Mary Ellen Mark has the ideal job for those who love both still photography and movies. Since the 1960s, she has worked on more than 100 film sets as a special stills photographer, making thousands of documentary photographs of life behind the scenes rather than the posed and polished photographs used for marketing.
Her book, “Seen Behind the Scene,” is a collection of the best of those images. Her photography has taken her to the set of Francis Ford Coppola’s “Apocalypse Now,” to “One Flew Over the Cuckoo’s Nest.” She has also photographed behind the set of “Tootsie,” “Gandhi,” and “Showgirls.”

She continues to work documenting life behind the scenes. She has worked on “Sweeney Todd: The Demon Barber of Fleet Street,” and worked on “Moulin Rouge.”

Her work also documents the rising power of “celebrity.” In her early career, she had full access to actors on the set. Now, with actors surrounded by an entourage of publicists, agents and assistants and a schedule that is airtight, her portrait work has become increasingly more difficult.

Q&A: Answering Viewer Questions

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I have received several e-mails asking various photography-related questions since the beginning of this Website. Here’s a few of the more common questions and my best answer. Thanks for submitting and I hope this helps.

Question 1: Which is better? Nikon or Canon?
This is one of those great debate topics some photographers like to get into with one another. It’s probably akin to the great Ford-Chevy, Toyota-Honda, Yankees-Mets (Yankees, no doubt) arguments heard at any watering hole in the U.S. So here’s the lowdown truth: Nikon, Canon, Olympus, Pentax and Sigma all make good products. It’s up to YOU to decide what you want from your camera and how much you want to pay. Are you a student who aspires to go pro? Then may I suggest starting out with a Nikon or Camera body and start building a collection of quality lenses. Are you a hobbyist who wants a great camera without breaking the bank? Olympus, Pentax and Sigma may be the way to go. It’s all about assessing your NEEDS and your WANTS then factor in how much you want to pay.

Question 2: Should I Consider a Career in Photography?
The short answer is, unfortunately, a resounding NO. It’s a tough market out there and it’s only going to get tighter.
If you’re a student, let me make a few suggestions. First, major in field in which you stand a better chance of finding employment. Computers aren’t going out of style anytime soon and neither is the folks who program, install, troubleshoot, repair and network them. Also, the healthcare field is booming. Registered nurses, respiratory therapists and X-ray technicians (sorry, I’m old … radiologic technicians) are great careers where you can make very good money.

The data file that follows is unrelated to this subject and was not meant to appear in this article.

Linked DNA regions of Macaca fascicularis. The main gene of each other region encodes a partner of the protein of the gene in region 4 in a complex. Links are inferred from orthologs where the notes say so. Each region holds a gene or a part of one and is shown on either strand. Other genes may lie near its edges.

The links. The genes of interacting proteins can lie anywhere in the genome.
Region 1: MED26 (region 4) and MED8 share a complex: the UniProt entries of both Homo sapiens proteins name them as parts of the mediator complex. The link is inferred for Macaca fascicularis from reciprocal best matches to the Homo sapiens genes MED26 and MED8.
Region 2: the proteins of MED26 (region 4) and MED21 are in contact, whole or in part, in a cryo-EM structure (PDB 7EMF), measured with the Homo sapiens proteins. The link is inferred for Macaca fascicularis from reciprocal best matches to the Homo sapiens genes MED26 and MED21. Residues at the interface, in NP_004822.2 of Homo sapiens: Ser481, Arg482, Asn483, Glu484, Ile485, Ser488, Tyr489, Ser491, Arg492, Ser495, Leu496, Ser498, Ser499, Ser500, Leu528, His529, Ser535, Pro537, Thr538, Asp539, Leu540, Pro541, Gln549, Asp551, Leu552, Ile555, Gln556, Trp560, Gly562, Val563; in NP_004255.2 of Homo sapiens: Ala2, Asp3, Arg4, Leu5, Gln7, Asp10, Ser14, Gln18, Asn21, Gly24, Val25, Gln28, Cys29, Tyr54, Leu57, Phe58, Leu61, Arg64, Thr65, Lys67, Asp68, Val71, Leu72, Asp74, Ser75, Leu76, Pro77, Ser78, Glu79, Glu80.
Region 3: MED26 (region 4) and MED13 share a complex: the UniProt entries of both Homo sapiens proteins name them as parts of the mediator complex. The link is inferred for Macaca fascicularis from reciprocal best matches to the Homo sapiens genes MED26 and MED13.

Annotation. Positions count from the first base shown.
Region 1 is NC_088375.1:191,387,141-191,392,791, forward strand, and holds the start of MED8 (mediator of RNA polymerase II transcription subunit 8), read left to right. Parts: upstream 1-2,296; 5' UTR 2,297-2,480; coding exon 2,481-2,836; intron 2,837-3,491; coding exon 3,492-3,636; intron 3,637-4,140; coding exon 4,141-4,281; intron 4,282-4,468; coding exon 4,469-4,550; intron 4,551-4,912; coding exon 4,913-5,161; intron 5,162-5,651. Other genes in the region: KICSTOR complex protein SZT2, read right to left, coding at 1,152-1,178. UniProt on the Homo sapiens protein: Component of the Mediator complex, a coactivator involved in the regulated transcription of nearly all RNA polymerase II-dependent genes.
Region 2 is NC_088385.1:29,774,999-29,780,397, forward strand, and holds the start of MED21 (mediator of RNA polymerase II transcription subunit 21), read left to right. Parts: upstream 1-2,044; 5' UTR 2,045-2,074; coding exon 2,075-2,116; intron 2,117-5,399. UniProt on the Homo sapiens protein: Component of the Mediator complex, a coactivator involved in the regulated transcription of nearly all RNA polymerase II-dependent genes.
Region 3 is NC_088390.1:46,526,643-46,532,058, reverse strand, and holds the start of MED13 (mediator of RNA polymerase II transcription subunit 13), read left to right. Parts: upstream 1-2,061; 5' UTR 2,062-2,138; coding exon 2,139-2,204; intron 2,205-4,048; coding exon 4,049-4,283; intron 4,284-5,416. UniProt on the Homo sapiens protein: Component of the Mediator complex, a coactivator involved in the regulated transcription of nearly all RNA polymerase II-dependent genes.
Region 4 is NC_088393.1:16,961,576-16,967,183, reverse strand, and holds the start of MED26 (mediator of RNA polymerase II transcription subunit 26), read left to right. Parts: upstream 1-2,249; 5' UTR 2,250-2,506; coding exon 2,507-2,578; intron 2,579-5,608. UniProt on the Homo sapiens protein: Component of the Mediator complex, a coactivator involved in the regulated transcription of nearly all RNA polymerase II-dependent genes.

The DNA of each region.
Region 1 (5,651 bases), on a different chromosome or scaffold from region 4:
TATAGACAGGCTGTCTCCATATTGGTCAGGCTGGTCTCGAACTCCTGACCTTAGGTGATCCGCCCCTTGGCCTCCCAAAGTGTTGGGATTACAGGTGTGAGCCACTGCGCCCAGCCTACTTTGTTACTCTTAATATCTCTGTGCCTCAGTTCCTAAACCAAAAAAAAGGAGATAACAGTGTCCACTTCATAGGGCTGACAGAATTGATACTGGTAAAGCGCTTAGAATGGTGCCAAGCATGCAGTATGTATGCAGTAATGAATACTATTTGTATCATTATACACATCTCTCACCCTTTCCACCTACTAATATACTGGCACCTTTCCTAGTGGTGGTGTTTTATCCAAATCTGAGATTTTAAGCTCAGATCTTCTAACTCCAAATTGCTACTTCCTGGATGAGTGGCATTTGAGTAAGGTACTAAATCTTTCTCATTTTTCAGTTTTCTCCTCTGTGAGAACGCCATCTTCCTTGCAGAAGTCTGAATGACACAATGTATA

You can ALWAYS take photography classes to help build your knowledge and experience but by majoring in another field, you’ll have a pretty good safety net for the fallback.

Here’s another tip: Schools that specialize in art education, while they offer killer classes and great opportunities, are VERY EXPENSIVE.
Here’s a scenario to ponder: If you enroll in a community college in your hometown and major in one of the allied health fields, you can expect to pay an average of $3,000 per year for school if you live and eat at home. For a two-year degree, that’s $6,000, but let’s be real generous and say $10,000 to cover everything. Once you graduate, say with a degree in respiratory therapy, your average starting salary will be in the $30,000/year range.

Now, tuition at a particular school of design I am well acquainted with, for ONE YEAR, is about $33,000. It’s a 4-year program leaving you with a bill of $132,000 and who knows if you’ll get a job.

If you’re serious about a career in photography, that’s great and by all means pursue it. But unless you’re living off a trust fund or mommy and daddy are willing to foot the bill, then be wise and have a safety net in place. I’m pretty sure you’ll be glad you did. And here’s a rule of thumb: If you’re making more money from your photography than you are your day job, then consider making the switch to full-time pro.

Question 3: Should I Spend More Money on the Camera Body or the Lenses?
This is another one of those age-old questions. OK, probably not “age-old” but at least one that gets batted around quite often.
My opinion? Spend more on glass. Lenses aren’t going out of style. A good piece of glass is a good piece of glass and I have lenses made in the 1960s that are still needle-sharp today. Camera bodies, especially now in the digital age, come and go out of style. More megapixels, better buffers, better sensors, are always going to outdate your current camera body. A good lens, however, isn’t very likely to become outdated after you purchase it.

Question 4: Manufacturer Lens or Third-Party Lens?
This one, for me, is a tough one. As a rule, I always say go with the manufacturers lenses. Canon, Nikon, Pentax and Olympus all make great lenses.

On the other hand, I’ve been quite pleased with the Sigma lenses I’ve used. The pro-level lenses are very nice and I can’t complain about any Sigma lens I’ve ever shot with.
So, I’ll adapt my philosophy to this: Manufacturer or Sigma.

Question 5: Do I REALLY Need to Know About Shutter Speed and F-Stops?
Well, the short answer here is “it depends.” Are you just interested in making snapshots? If so, set the camera on automatic mode and go have yourself a ball. If you’re interested in getting more polished or “professional-looking” images, then yeah, you need to know a thing-or-two about how a camera works and what all the settings do.

The good news is, it’s easy to learn. Photography is about more than shutter speeds and f-values. It’s about composing images and being creative. Once you learn the mechanics of photography, you can easily learn to apply them to make images that shine.

Good luck and keep shooting!

Thanks for your questions. If you happen to have a question I can kinda-sorta answer, drop me an e-mail at I hope to hear from you soon!

Written by jeremyparce

May 2, 2009 at 5:15 am